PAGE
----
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Early morning on March 3, 2009 a bus carrying the Sri Lankan cricket team to Lahore's Qaddafi Stadium for Day Three of their second Test match against Pakistan was targetted by militants.
Pakistan's millions of cricket fans rue the deplorable attack, especially since it deprived an entire generation of experiencing first-hand what is arguably the most celebrated game in the country.
As the Pakistan Super League final approaches, the memory of March 3, 2009 has motivated unprecedented levels of security and safety for both the stars of the game as well as those who will turn up to support them.
The following is an account of what transpired on that fateful day.
Around 8:50am, terrorists stormed through Liberty Chowk, Lahore, with the intention of carrying out a multi-pronged attack on the Sri Lankan team's convoy.
Using RPGs, hand grenades and guns, the attackers took aim at the bus carrying the cricketers.
"For some reason I moved my head to get a better view and a split second later I felt a bullet fizz past my ear into the vacant seat," Mahela Jayawardene told ESPNCricinfo after the attack.
The Pakistani driver of the team's bus was shot, but in a remarkable feat of endurance and extraordinary presence of mind, he managed to drive the team away from the assault to safety.
Tragically, seven people were killed — including six policemen — and another 20 injured in the attack. The injured included seven members of the visiting cricket team.
Before leaving Pakistan, Mahela Jayawardene thanked the bus driver for saving the team.
"We owe the team bus driver our lives for his remarkable bravery in the face of direct gunfire ... Had he not had the courage and presence of mind to get the bus moving after the initial attack then we'd have been a far easier target for the terrorists,” the cricketing star said, recalling the horror.
"I honestly don't know how we escaped."
Following the attack, questions were raised about the quality of security afforded to the visiting cricket team.
The capital city police officer at the time, Haji Habibur Rehman, claimed the Punjab government had been informed by intelligence officials in January 2009 of a possible assault on the visiting cricket team by the Indian spy agency, Research and Analysis Wing.
But Punjab's then police chief, Khawaja Khalid Farooq denied this claim and Punjab police and home department officials insisted they had taken every step to protect the guests.
As authorities work to bring international cricket back to Pakistan, there is a recognition that extraordinary measures need to be taken to ensure players’ safety.
Soon after the Punjab government, the Pakistan Cricket Board and the Pakistan Super League (PSL) management agreed to hold the league’s grand finale in Lahore, authorities announced they would take ‘unprecedented’ security measures for all foreign players who will be travelling to Pakistan to play.
Among the measures announced is a presidential-level ‘five-tier’ security plan and ‘box security’ with guards dedicated to each individual's protection.
Amid a nationwide crackdown on ‘mischievous elements’, Pakistan Army has also assured its full support for the sporting event, and law enforcement agencies are taking all measures necessary to ensure that there is no security breach on the day of the match.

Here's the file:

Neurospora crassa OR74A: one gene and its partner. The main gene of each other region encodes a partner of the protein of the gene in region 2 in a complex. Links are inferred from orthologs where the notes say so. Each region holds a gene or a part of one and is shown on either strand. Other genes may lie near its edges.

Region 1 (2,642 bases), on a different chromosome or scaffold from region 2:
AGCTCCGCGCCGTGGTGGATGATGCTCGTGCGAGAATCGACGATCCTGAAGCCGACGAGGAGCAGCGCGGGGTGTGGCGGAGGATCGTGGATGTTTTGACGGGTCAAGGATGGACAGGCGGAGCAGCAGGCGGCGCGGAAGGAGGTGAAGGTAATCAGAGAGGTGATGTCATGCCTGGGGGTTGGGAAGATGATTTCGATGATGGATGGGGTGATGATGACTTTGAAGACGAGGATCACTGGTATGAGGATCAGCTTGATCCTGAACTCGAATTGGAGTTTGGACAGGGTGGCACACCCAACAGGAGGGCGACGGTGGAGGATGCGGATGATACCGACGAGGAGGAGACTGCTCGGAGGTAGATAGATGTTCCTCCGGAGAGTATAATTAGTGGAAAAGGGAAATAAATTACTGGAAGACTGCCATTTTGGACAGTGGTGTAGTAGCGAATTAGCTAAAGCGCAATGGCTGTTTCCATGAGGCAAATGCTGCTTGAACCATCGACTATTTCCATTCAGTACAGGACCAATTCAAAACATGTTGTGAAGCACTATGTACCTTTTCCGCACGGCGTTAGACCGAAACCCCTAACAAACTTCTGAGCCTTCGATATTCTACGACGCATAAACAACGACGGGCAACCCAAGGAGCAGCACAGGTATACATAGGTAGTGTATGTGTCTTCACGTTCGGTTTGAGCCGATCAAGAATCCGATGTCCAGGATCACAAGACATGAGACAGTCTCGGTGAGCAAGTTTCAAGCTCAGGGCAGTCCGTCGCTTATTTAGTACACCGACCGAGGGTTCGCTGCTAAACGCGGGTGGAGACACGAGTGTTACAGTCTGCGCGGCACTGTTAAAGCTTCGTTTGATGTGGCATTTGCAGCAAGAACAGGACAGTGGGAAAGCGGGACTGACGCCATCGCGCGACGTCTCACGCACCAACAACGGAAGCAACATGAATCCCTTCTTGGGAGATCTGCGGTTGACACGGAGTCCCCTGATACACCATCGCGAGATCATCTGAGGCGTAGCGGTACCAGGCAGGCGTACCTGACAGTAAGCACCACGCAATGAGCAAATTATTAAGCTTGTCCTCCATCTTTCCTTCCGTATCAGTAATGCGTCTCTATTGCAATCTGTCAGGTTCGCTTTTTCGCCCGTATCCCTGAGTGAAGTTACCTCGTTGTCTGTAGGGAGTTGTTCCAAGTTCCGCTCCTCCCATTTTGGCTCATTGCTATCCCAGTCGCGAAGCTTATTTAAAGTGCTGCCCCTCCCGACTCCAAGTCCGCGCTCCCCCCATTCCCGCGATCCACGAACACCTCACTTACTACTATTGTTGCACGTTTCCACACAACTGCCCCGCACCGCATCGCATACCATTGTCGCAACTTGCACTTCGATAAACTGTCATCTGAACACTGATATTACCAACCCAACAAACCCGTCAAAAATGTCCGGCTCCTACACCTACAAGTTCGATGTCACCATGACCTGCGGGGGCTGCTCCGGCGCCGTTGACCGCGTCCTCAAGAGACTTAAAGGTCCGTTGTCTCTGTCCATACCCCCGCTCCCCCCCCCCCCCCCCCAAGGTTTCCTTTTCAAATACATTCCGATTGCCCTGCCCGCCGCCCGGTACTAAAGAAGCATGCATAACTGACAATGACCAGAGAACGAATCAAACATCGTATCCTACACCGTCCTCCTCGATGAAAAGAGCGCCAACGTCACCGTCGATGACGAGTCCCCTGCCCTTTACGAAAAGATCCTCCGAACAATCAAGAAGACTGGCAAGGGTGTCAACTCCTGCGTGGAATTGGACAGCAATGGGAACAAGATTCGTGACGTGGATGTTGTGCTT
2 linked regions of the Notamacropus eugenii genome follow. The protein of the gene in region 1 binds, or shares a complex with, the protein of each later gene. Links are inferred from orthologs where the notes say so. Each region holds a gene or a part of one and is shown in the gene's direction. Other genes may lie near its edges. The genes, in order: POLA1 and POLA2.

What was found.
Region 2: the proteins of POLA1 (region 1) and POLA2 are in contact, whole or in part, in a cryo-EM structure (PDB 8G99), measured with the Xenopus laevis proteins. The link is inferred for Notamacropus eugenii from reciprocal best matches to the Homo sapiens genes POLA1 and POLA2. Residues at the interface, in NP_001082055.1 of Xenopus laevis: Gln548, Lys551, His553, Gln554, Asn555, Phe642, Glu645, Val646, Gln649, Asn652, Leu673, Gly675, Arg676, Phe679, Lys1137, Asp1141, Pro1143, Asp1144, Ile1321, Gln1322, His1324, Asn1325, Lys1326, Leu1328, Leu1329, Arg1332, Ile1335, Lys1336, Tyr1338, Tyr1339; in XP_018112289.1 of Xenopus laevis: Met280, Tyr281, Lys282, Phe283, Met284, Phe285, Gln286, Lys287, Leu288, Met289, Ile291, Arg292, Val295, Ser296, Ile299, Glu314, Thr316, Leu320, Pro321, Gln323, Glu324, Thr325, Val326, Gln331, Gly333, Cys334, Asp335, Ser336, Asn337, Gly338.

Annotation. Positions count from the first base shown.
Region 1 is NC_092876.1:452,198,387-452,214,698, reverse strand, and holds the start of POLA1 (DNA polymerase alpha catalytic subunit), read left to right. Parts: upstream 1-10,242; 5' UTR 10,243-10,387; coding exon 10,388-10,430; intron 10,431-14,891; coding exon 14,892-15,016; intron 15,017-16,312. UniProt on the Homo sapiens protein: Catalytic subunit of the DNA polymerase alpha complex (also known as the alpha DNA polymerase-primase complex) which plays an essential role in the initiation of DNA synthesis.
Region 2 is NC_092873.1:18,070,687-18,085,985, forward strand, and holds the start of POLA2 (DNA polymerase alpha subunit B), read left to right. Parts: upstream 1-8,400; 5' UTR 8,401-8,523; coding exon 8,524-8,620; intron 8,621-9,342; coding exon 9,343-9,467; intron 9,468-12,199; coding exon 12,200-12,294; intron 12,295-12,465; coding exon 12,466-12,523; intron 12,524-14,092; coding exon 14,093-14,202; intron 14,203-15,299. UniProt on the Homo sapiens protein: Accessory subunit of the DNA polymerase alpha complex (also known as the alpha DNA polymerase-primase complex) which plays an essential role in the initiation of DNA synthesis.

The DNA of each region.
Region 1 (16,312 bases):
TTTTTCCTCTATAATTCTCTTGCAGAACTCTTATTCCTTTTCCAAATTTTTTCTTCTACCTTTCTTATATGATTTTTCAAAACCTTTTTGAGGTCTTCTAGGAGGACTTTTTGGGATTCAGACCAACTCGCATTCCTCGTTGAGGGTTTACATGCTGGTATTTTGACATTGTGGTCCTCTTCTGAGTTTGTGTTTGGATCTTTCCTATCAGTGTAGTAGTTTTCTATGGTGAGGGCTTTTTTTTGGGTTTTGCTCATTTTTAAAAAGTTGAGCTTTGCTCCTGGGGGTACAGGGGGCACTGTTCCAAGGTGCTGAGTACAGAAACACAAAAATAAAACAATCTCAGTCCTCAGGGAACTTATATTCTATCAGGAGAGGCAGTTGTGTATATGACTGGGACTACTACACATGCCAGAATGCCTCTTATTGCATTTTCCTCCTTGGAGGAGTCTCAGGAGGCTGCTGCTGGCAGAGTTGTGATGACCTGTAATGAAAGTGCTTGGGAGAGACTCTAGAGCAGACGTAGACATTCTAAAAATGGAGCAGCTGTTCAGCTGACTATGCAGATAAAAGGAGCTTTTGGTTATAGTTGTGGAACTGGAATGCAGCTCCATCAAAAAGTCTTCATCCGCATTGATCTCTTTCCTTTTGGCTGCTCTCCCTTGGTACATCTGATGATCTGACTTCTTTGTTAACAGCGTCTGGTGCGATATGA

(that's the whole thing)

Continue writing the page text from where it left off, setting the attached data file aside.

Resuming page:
Pakistan is not the only country where the uncertain security situation has sparked concerns for visiting cricket teams.
Unfortunately, Sri Lanka has also experienced multiple terrorist incidents during international cricket series.
Colombo: April 21, 1987
A car bomb at a bus station killed over 100 people during New Zealand's three-Test tour of the country. The series was cut short to just one Test.
Colombo: Nov 16, 1992
A Tamil Tiger suicide attack outside the hotel where the New Zealand cricket team is staying kills four people. Five players and the team's coach return home on compassionate grounds after the incident.
Colombo: Feb 11, 1996
A week after a bomb blast in Colombo kills 80 people and injures 1,200 others, Australia and West Indies refuse to play preliminary World Cup matches in Sri Lanka.
Colombo: July 24, 2001
A Tamil Tigers suicide attack closes Colombo's international airport as the New Zealand cricket team is on tour. At least 14 people are killed and 12 others wounded in an attack. The visitors play a match the next day amid heightened security.
Karachi: May 2002
New Zealand aborts a tour to Pakistan after a bomb explodes outside the team`s hotel in Karachi, killing at least 11 French engineers.
Australia cancels a tour to Pakistan over security concerns in the wake of the 9/11 attacks. The series is shifted to in the United Arab Emirates.
Karachi, Sept 2003
A bomb blast in Karachi forces the South African team to postpone its tour by a week.
New Delhi, Sept 13, 2008
Five blasts in the crowded markets and streets of Delhi killed 20 people and injured more than 90 just a week before the Austrlian cricket team was due to arrive for a tour. The team goes ahead with the tour.
Mumbai, Nov 26, 2008
Gunmen tear through Mumbai hitting high-profile targets and killing about 170 people. The England cricket team flies home from India.
Lahore, March 2009
Gunmen with rifles, grenades and rocket launchers attack Sri Lanka`s team in Lahore on its way to play the third day of the second test. Seven players, an umpire and an assistant coach are wounded, and six policemen and a driver are killed.
Lahore, May 30, 2015
A suicide blast outside Lahore's Qadhafi Stadium kills one person as the Zimbabwe team plays against Pakistan in the first One-Day International featuring an international team since the 2009 attack.